I, for one, love the idea that there are superfoods–certain edibles that go the extra mile in terms of nutritional chutzpah. They may not leap tall buildings, but superfoods are purported to fight the evil villains of heart disease, high cholesterol, cancer and a host of other diseases. Blueberries, for example, have become a superfood darling for their powerful punch of antoxidants–and I have to say, they do seem pretty mighty to me.
That said, I think some of the trendy superfoods are stealing the spotlight from the true heart of the matter–from the everyday heroes. It seems to me that almost any grain or produce that is grown organically, unprocessed and prepared gently, has much to offer. Aside from just a listing of antioxidant values, I can’t see a list of ten superfoods that earn obvious rank. In fact, if you look at 10 “Top 10 Superfoods” lists, you will see that they vary widely.
The truth is, most good food from nature is pretty super. So with that in mind, I like taking a seasonal approach. Rather than debating the merits of acai berries over goji berries, I prefer to look at what’s in season, and work with the nutritional workhorses that I can get here and now. These are my favorites for fall, based primarily on nutritional variety and strength, but that also give me that primal, sensuous satisfaction that comes with eating what’s in season:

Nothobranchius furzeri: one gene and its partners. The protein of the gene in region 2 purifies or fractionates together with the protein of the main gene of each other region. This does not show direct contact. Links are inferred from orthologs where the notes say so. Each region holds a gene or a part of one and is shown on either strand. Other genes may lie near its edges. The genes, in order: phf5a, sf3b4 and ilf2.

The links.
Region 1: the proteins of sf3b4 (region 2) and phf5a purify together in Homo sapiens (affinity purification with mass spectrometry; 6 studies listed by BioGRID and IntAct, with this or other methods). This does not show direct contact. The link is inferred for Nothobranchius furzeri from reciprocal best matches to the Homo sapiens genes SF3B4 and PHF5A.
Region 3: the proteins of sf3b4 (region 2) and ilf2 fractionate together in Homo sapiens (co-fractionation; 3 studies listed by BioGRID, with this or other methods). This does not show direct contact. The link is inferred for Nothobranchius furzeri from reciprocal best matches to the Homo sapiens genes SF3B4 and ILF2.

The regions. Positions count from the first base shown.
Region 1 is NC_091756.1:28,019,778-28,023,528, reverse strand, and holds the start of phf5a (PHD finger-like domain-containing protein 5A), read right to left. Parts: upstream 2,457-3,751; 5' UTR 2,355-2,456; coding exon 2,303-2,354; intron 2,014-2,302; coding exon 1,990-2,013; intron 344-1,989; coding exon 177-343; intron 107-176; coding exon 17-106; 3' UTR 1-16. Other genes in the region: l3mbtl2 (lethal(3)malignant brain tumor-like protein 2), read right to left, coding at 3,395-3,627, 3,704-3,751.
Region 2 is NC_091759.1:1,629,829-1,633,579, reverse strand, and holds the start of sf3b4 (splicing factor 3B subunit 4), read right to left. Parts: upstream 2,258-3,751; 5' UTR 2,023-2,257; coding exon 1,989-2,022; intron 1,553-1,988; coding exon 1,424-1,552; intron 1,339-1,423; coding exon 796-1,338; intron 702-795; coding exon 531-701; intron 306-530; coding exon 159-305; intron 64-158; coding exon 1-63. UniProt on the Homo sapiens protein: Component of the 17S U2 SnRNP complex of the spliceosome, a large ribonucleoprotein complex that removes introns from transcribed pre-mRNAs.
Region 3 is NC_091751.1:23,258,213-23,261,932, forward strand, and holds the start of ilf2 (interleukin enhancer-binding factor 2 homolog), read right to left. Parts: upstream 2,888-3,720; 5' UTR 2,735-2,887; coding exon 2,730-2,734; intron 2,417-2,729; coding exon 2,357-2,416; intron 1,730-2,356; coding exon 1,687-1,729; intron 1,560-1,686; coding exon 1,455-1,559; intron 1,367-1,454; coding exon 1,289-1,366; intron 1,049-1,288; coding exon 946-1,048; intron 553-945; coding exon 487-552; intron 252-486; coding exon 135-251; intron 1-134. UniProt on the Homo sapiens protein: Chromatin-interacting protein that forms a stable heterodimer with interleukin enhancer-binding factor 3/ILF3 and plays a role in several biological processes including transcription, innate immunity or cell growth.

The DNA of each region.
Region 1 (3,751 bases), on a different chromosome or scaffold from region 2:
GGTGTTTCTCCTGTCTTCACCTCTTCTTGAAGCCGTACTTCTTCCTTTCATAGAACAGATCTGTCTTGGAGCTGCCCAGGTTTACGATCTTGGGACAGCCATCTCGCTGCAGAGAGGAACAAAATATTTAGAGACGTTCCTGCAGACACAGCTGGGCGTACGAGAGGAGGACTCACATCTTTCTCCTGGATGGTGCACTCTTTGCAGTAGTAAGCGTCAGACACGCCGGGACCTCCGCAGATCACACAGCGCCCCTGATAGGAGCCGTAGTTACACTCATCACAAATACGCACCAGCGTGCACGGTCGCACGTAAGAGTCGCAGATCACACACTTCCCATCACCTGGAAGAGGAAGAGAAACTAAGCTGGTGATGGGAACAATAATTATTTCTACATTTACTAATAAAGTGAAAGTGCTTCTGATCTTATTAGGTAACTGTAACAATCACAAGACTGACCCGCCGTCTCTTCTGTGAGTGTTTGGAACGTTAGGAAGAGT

Sweet Potatoes and Pumpkin
I am head over heels for these flavors come fall, and no wonder: The dark orange vegetable family outdoes all others in vitamin A content. Sweet potatoes are also packed with antioxidants, vitamin C, calcium, and potassium. Other dark orange vegetable standouts include pumpkin, carrots, and butternut squash. For more, see 11 Ways to Use a Pumpkin.
Crucifers such as broccoli, cabbage, kale, cauliflower, Brussels sprouts, collards and turnips contain indole alkaloids that may help prevent cancer. They are also high in fiber, antioxidants, vitamins and minerals. Along with their fabulous flavor, once you get the hang of cooking them, they may have an added bonus: they may help bolster memory as you age. Researchers at Harvard Medical School found that women who eat the most of these foods are the least likely to be forgetful.